Six or seven years ago, I was assigned to write a piece for Education Week’s Web site summarizing the latest research on teacher professional development. Somewhat to my surprise, I found that there was a great deal of consensus among researchers and other experts on the qualities of effective teacher-learning activities. The studies and articles I reviewed stressed the need for collaboration, teacher inquiry, practical instructional tasks, relevant subject matter, and consistent follow-up.
Unfortunately, the experts also agreed that professional development defined by these traits wasn’t exactly flourishing in schools. For financial and structural reasons, schools were still tied to the one-shot workshop model, which pretty much no one seemed to like.
The piece I wrote didn’t mention the use of interactive technology for teacher-learning activities, because at the time such programs were in their infancy. But since then, of course, online professional development initiatives have mushroomed. Online courses, webinars, discussion groups, social networks, blogs, wikis, and Web-based workspaces have all assumed prominent spots in the teacher-PD lexicon.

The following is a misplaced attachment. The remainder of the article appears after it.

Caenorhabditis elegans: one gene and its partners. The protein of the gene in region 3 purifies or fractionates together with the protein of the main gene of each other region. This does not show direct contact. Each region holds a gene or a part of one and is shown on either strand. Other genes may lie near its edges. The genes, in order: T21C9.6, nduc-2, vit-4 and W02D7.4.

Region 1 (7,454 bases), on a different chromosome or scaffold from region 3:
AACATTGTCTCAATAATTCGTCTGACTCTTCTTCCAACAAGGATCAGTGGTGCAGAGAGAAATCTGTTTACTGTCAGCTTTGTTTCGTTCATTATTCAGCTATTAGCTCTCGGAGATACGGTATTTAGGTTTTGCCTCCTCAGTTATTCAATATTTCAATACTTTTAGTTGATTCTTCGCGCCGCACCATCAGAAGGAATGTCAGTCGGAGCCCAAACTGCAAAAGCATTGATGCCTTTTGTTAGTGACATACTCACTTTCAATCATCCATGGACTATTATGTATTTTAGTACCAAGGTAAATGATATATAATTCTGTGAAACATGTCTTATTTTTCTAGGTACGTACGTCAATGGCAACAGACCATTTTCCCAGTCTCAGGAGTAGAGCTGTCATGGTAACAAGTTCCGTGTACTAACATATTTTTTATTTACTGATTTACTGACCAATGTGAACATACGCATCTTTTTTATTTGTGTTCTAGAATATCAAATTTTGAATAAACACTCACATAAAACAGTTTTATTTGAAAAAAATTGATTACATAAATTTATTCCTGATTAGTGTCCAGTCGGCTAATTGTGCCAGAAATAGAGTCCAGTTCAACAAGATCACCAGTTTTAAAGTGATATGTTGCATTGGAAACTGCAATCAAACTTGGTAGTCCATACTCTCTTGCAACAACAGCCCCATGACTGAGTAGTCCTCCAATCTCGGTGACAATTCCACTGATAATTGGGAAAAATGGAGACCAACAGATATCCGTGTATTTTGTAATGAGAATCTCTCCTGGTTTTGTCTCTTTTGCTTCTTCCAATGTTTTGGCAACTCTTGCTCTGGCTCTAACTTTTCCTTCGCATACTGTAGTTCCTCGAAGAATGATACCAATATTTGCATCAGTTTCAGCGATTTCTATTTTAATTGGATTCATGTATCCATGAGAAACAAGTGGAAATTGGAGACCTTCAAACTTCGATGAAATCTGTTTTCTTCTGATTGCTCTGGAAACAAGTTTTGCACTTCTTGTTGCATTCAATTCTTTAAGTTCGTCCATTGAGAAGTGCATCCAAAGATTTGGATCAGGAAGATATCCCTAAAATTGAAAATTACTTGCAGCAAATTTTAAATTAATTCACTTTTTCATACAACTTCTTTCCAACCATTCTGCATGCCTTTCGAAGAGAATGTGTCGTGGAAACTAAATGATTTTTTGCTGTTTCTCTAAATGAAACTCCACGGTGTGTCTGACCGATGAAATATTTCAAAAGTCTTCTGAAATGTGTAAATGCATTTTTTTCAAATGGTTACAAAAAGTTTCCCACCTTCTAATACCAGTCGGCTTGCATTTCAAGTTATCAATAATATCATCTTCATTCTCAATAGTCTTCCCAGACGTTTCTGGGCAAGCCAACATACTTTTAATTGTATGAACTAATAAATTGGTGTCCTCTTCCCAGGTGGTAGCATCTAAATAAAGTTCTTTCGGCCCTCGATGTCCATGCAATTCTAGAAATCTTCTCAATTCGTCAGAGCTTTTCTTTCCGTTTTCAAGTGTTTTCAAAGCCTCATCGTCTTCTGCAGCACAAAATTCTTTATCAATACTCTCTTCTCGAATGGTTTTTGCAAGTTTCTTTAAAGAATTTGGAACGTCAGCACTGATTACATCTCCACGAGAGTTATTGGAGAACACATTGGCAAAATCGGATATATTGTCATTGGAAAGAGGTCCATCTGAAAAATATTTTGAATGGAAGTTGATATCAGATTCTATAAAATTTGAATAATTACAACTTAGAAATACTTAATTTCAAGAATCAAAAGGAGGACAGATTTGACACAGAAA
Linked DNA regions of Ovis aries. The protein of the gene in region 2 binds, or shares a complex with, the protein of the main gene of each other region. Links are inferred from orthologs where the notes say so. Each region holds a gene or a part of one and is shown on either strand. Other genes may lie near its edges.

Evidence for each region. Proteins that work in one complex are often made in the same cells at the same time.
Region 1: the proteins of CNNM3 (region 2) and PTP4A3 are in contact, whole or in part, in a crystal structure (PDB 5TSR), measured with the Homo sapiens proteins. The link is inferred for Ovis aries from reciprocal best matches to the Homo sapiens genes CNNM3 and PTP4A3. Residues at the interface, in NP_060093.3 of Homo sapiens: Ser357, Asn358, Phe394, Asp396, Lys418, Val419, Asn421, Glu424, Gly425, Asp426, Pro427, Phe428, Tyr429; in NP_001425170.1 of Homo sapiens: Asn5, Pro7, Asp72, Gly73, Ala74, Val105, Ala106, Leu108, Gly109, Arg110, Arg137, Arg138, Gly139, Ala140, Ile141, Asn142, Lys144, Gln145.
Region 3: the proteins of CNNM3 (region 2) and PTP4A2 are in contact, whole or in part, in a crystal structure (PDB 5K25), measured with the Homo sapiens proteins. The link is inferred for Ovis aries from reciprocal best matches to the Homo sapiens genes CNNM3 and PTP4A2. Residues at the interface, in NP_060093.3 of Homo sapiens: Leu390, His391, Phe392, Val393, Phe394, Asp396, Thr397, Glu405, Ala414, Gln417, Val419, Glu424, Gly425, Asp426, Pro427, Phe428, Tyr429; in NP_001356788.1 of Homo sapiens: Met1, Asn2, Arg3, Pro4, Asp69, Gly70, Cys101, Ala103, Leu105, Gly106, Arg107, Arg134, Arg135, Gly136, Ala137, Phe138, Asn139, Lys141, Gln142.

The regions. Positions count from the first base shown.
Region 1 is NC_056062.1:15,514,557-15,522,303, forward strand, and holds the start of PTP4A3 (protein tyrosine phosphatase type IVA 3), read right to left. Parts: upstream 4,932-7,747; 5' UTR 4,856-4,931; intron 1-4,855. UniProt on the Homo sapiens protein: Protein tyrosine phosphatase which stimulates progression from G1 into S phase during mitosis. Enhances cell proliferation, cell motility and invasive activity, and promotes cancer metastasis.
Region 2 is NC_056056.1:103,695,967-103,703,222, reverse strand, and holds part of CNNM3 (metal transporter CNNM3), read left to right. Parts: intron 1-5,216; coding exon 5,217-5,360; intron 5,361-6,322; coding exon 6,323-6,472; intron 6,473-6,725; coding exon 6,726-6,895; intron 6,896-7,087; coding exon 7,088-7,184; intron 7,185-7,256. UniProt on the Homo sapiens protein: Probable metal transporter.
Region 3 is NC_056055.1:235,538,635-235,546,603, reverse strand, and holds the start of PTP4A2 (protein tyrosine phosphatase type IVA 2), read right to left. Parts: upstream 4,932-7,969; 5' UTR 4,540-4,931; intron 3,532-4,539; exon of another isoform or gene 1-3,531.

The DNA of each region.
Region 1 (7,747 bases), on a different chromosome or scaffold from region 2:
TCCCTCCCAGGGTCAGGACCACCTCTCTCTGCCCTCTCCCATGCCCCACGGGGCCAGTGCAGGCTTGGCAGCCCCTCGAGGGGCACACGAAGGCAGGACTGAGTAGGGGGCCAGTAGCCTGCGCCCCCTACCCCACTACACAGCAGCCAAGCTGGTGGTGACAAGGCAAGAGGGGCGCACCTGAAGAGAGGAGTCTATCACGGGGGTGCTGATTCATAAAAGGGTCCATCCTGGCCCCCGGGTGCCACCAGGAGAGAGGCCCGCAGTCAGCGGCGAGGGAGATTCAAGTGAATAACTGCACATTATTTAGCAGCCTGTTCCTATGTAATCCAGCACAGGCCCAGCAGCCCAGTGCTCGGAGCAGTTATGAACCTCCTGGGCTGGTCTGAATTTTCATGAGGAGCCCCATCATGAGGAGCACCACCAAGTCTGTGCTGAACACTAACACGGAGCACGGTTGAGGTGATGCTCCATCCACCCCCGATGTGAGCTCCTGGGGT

And in light of that research consensus I wrote about, it’s not hard to see their attraction for teachers: Digital platforms harbor the potential to support learning experiences that are inherently personalized, interactive, and sustained. Because of their flexibility and convenience, meanwhile, they can often be readily integrated into educators’ professional lives.
You have to wonder: Can digital technology help break the decades-long hold of generic “sit-‘n-git” professional development? That is the question underlying this issue of the Teacher Professional Development Sourcebook.
The core of the answer, I think, is provided by Harvard ed-tech professor Chris Dede in our interview with him: “Only if people use the tools well.”
A version of this article appeared in the October 01, 2009 edition of Teacher PD Sourcebook